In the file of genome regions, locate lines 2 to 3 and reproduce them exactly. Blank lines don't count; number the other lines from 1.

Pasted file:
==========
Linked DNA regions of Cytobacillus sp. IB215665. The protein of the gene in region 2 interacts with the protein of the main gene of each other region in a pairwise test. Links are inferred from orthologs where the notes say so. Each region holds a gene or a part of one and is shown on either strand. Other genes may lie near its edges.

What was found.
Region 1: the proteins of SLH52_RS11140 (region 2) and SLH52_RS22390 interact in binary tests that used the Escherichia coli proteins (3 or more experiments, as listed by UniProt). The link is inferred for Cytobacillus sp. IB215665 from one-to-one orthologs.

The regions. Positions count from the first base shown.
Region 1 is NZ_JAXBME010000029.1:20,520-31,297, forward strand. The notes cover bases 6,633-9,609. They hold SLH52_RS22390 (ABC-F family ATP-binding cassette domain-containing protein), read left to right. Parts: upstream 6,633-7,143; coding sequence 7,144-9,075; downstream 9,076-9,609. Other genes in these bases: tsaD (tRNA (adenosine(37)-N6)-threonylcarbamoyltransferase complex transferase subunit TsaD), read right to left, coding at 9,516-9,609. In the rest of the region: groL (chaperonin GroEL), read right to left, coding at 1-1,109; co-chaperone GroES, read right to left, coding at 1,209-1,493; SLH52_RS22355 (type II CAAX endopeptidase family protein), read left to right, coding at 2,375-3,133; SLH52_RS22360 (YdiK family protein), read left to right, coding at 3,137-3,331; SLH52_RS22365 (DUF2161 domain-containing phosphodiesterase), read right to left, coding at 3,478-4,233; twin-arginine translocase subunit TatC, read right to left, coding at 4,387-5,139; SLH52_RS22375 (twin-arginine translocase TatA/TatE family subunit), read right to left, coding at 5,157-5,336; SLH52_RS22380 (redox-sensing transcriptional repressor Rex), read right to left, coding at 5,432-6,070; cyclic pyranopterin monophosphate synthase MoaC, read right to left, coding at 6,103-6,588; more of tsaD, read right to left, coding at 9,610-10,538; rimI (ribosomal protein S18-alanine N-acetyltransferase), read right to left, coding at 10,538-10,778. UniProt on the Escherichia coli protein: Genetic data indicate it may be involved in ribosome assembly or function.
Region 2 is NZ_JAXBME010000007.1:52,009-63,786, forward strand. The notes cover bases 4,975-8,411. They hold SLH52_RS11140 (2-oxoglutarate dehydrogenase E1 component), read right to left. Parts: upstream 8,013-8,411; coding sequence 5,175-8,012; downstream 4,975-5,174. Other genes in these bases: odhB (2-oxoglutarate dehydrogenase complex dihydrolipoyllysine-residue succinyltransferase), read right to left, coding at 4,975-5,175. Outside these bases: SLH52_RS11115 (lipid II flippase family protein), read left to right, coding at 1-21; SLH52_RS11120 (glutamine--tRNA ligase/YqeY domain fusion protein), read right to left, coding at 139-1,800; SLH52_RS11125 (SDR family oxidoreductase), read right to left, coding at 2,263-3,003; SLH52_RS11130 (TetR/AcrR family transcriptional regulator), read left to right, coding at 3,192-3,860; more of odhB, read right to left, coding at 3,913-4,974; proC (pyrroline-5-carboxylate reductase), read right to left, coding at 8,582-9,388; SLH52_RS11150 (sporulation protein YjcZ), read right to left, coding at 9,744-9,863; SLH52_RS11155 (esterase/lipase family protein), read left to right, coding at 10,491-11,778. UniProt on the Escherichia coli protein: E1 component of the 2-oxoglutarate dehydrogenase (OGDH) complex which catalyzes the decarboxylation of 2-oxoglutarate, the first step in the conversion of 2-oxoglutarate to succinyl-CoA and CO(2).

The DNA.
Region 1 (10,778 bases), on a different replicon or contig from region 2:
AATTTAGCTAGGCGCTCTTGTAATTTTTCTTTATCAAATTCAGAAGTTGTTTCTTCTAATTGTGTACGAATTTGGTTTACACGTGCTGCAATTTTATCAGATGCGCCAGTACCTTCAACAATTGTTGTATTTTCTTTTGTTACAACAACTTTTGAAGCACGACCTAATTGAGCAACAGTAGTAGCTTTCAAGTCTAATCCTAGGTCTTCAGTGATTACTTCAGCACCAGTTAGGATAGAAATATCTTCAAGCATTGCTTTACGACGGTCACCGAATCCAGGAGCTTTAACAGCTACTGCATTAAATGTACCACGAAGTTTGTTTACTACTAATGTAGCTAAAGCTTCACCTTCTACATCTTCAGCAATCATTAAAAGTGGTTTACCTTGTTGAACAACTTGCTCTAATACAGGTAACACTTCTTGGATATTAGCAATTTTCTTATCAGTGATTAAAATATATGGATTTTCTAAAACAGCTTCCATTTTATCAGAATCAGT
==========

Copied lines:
What was found.
Region 1: the proteins of SLH52_RS11140 (region 2) and SLH52_RS22390 interact in binary tests that used the Escherichia coli proteins (3 or more experiments, as listed by UniProt). The link is inferred for Cytobacillus sp. IB215665 from one-to-one orthologs.